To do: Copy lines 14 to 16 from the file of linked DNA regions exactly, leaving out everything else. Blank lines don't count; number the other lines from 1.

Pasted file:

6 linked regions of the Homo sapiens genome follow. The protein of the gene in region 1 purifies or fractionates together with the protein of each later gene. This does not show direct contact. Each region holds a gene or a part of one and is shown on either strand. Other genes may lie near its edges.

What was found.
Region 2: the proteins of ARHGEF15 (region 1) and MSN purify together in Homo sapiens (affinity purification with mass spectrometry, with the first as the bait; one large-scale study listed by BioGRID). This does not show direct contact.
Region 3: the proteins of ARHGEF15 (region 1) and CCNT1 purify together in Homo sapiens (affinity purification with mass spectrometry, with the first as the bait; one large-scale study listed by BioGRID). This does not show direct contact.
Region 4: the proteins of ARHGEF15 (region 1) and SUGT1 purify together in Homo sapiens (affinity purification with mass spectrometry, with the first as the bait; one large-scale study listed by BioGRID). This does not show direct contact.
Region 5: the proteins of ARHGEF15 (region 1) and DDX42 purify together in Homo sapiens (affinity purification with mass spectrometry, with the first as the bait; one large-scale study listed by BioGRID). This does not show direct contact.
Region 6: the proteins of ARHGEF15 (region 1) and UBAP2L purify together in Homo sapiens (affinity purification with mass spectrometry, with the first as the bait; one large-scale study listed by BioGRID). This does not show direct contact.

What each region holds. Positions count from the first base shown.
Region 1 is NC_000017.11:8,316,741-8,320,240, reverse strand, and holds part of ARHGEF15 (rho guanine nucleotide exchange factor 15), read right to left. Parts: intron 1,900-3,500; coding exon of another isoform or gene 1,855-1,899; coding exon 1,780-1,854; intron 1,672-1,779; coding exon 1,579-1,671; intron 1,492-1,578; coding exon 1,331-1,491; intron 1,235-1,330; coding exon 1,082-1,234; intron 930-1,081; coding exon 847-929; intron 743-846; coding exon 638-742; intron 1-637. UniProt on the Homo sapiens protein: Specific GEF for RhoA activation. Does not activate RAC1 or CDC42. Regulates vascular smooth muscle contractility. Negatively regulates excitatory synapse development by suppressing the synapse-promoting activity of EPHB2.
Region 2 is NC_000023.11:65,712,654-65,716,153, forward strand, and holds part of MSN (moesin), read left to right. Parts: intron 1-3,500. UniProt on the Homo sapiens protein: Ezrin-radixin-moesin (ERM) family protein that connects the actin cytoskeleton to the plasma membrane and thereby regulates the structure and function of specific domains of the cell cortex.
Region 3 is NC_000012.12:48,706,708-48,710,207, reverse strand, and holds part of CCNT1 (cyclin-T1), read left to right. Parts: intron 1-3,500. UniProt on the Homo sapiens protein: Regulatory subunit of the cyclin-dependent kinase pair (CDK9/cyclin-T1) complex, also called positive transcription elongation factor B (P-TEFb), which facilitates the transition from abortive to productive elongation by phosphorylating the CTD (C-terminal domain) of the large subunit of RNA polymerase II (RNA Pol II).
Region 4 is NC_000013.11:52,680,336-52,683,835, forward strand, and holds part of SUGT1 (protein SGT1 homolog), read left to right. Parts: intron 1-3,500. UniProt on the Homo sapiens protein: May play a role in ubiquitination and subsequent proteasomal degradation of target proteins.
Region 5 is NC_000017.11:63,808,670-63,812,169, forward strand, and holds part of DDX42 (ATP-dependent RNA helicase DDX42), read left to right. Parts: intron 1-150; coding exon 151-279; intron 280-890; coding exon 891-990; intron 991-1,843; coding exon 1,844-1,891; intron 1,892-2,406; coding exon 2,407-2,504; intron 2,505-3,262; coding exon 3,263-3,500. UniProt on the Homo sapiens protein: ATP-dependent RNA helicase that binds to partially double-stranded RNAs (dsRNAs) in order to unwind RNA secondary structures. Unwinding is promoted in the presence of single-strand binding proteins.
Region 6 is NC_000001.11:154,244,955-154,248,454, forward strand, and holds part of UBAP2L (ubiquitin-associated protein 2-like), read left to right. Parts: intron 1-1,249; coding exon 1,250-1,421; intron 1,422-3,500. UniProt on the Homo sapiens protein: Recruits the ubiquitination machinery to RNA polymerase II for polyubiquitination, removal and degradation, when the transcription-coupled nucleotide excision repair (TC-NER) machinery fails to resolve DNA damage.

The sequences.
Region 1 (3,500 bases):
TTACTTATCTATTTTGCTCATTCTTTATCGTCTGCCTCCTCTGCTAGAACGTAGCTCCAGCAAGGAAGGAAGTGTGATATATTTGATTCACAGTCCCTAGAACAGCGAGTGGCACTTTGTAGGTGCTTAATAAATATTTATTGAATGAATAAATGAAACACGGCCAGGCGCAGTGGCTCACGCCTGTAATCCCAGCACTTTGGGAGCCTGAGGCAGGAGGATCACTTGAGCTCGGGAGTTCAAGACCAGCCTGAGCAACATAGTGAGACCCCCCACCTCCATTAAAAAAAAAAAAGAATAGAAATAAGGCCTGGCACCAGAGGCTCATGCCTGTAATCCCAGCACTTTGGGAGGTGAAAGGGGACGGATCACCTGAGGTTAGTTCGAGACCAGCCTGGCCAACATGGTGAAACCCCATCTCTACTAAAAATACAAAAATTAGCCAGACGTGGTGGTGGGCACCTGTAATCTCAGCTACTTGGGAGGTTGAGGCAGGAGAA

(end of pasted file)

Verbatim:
Region 6 is NC_000001.11:154,244,955-154,248,454, forward strand, and holds part of UBAP2L (ubiquitin-associated protein 2-like), read left to right. Parts: intron 1-1,249; coding exon 1,250-1,421; intron 1,422-3,500. UniProt on the Homo sapiens protein: Recruits the ubiquitination machinery to RNA polymerase II for polyubiquitination, removal and degradation, when the transcription-coupled nucleotide excision repair (TC-NER) machinery fails to resolve DNA damage.

The sequences.
Region 1 (3,500 bases):